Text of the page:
Christine D. Myers
My first memorable historical moment was attending the Treasures of Tutankhamun Exhibit at the Field Museum in Chicago with my family. I continue to be fascinated with Ancient Egypt, but my interest shifted to the study of British history when Prince William was born on my 9th birthday. In college, limited course selection caused me to major in U.S. history, though I also became qualified to teach World History in high school (I double majored in Secondary Education). My graduate career started at Central Michigan University in their Joint M.A. Program, so I spent a year in Michigan followed by a year in Glasgow, Scotland at the University of Strathclyde. This program focuses on comparative history, and enabled me to combine my U.S. history background with my love of all things British. My supervisor in Scotland, Prof. Hamish Fraser, was so wonderful that I decided to remain in Scotland to complete my Ph.D. My first teaching job back in the U.S. was actually at Monmouth College, where I worked in the Spring of 2001 as a replacement for David Suda covering courses on the Renaissance and Western Civ III. My career path then took me to my home state of Wisconsin, as well as Iowa and Ohio, before I was able to return to Monmouth in 2012.
My doctoral research and book are about the admission of women to male universities in the 19th century, in both the United Kingdom and the United States. My graduate research actually extended in to the 20th century too, which accounts for my research and teaching interest in World War I. Along with educational history, I also do research in history and popular culture. My SOfIA projects with students have included one on filming locations in the 1980’s television show Scarecrow and Mrs. King, one on the Scottish Referendum in 2014, and my upcoming one on the uses of Victorian history in Steampunk fiction.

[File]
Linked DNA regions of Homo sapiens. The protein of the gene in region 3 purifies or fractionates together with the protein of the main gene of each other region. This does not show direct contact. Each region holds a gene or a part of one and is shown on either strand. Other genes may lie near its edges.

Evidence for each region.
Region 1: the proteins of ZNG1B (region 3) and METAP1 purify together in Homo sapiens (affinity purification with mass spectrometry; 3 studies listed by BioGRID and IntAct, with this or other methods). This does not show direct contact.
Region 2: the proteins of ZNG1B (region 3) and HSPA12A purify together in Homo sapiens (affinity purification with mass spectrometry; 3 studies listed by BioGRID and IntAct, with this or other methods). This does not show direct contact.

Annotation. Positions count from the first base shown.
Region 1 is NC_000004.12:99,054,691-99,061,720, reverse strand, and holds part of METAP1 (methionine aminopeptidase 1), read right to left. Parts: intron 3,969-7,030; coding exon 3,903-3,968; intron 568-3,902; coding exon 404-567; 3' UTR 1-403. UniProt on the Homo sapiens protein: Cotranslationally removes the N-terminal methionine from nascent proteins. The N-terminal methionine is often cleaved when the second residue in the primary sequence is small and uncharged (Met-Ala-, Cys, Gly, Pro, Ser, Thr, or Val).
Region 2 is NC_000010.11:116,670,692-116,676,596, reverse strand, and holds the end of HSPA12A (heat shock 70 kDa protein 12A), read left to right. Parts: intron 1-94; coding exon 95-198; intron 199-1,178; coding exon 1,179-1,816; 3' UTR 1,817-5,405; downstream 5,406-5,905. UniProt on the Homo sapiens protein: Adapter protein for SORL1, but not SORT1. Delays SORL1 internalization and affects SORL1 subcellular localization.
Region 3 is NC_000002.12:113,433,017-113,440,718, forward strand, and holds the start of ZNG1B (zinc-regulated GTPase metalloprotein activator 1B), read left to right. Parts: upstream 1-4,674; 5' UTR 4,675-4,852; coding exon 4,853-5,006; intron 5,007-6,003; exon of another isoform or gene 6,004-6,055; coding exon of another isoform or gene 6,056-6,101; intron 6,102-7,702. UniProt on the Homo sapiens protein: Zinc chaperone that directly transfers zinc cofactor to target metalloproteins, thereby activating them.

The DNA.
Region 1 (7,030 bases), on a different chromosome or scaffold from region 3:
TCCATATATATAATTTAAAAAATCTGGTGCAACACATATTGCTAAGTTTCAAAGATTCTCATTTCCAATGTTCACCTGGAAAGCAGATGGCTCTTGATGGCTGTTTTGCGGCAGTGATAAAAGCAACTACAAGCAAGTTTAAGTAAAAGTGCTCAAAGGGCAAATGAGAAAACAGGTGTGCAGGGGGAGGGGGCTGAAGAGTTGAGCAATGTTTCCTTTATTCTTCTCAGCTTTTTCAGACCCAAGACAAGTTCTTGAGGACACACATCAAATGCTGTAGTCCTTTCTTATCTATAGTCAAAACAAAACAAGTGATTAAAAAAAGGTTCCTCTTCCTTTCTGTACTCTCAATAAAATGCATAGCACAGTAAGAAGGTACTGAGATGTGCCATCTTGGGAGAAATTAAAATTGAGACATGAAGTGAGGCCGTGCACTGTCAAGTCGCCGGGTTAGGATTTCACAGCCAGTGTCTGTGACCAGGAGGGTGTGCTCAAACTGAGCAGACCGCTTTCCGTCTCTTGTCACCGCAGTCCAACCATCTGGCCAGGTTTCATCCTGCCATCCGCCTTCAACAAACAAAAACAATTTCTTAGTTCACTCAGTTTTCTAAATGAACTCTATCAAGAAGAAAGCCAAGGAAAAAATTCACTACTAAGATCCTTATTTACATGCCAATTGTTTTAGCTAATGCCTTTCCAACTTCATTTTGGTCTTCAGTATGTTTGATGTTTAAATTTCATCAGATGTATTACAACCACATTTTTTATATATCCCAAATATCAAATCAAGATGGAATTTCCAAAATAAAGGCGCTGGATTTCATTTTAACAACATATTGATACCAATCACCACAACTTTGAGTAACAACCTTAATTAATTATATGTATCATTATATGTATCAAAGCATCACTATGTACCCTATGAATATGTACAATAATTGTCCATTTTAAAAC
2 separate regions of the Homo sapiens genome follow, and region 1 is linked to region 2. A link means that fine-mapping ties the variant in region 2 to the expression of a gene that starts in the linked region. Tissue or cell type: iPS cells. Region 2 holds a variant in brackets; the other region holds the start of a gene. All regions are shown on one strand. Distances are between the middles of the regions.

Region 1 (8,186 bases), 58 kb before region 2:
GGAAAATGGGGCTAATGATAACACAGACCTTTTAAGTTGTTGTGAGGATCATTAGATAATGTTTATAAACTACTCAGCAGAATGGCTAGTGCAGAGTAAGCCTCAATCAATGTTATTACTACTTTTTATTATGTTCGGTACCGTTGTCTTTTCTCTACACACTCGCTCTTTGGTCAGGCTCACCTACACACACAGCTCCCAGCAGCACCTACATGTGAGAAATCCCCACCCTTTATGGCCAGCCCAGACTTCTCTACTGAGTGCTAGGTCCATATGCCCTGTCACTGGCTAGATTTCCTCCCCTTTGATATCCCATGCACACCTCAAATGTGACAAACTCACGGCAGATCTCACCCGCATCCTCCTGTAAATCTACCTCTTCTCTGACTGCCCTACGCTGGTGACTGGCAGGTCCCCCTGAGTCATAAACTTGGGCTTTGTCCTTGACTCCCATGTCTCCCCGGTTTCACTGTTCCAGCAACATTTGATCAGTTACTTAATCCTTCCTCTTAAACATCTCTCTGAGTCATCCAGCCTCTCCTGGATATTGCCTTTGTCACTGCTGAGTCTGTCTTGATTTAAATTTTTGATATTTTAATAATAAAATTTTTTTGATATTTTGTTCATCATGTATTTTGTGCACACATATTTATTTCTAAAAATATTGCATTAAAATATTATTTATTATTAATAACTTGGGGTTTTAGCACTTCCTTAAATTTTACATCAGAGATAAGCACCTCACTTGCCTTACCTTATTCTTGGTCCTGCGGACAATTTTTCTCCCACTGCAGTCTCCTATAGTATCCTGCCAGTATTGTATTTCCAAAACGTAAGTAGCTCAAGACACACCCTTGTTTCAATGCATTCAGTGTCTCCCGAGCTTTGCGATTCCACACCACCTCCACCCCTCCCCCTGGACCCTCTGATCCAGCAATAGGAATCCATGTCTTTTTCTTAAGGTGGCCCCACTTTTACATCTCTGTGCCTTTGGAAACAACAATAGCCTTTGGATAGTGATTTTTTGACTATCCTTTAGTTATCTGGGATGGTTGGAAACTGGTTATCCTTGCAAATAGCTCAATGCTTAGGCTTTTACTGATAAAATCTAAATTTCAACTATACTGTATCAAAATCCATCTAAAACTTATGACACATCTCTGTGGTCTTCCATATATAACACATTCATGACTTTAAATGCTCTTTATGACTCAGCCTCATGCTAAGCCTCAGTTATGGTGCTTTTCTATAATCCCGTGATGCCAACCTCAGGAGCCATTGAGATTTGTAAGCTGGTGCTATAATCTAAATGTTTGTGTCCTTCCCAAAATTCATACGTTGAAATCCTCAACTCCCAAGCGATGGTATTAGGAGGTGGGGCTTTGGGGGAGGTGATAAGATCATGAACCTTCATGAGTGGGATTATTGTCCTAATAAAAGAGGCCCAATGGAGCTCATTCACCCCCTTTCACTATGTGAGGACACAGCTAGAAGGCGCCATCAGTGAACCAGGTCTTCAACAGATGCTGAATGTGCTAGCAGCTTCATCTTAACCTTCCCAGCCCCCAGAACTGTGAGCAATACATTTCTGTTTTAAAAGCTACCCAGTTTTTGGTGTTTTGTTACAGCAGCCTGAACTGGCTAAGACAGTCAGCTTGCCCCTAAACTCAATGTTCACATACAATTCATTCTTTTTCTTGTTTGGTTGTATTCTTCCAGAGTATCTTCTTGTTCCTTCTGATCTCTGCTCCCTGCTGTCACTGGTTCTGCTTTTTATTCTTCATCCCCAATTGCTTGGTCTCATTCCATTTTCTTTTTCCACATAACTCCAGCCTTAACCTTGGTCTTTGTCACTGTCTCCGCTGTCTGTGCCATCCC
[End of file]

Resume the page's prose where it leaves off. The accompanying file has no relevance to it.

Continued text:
Selected Research and/or Creative Work:http://cdmyers.info
University Coeducation in the Victorian Era: Inclusion in the United States and the United Kingdom (New York: Palgrave Macmillan, 2010).
Chapters in collected works:
"Imperial Ideals: Women in Scotland's Universities & the British Empire" in Women in Higher Education, 1850-1970: International Perspectives (Routledge, forthcoming 2015).
"Refashioning James Bond as an American Secret Agent: Scarecrow and Mrs. King, 1983-1987" in Michele Brittany, ed., James Bond and Popular Culture: Essays on the Influence of the Fictional Superspy (Jefferson, NC: McFarland & Company, 2014), 140-161.
"A Plea for the Highlands of Scotland: university reform in the early 20th century," in David Seth Preston, ed., The Idea of Education, part of the At the Interface/Probing the Boundaries series (Amsterdam and New York: Rodopi, 2004), 141-158.
"'Qu'elles continuent de frapper à la porte!'": L'admission des femmes dans les universités écossaises à la fin du XIXe siècle," in Rebecca Rogers, ed., La Mixité dans l'éducation: enjeux passés et présents (Ecole Normale Supérieure Editions, 2004).
Courses Taught: Education:
HIST 130 The European Union
HIST 130 Mary, Queen of Scots
HIST 130 World War I
HIST 230 The French Revolution
HIST 230 Henry VIII
HIST 230 Scottish Witches
HIST 240 Pirates of the Caribbean and the Barbary
HIST 320 World's Fairs
HIST 430 The British Empire
INTG 213 Global Cities
B.A. Cornell College 1995
M.A. Central Michigan University & the University of Strathclyde 1997
Ph.D. University of Strathclyde 2000
Office: Rm 8 Wallace Hall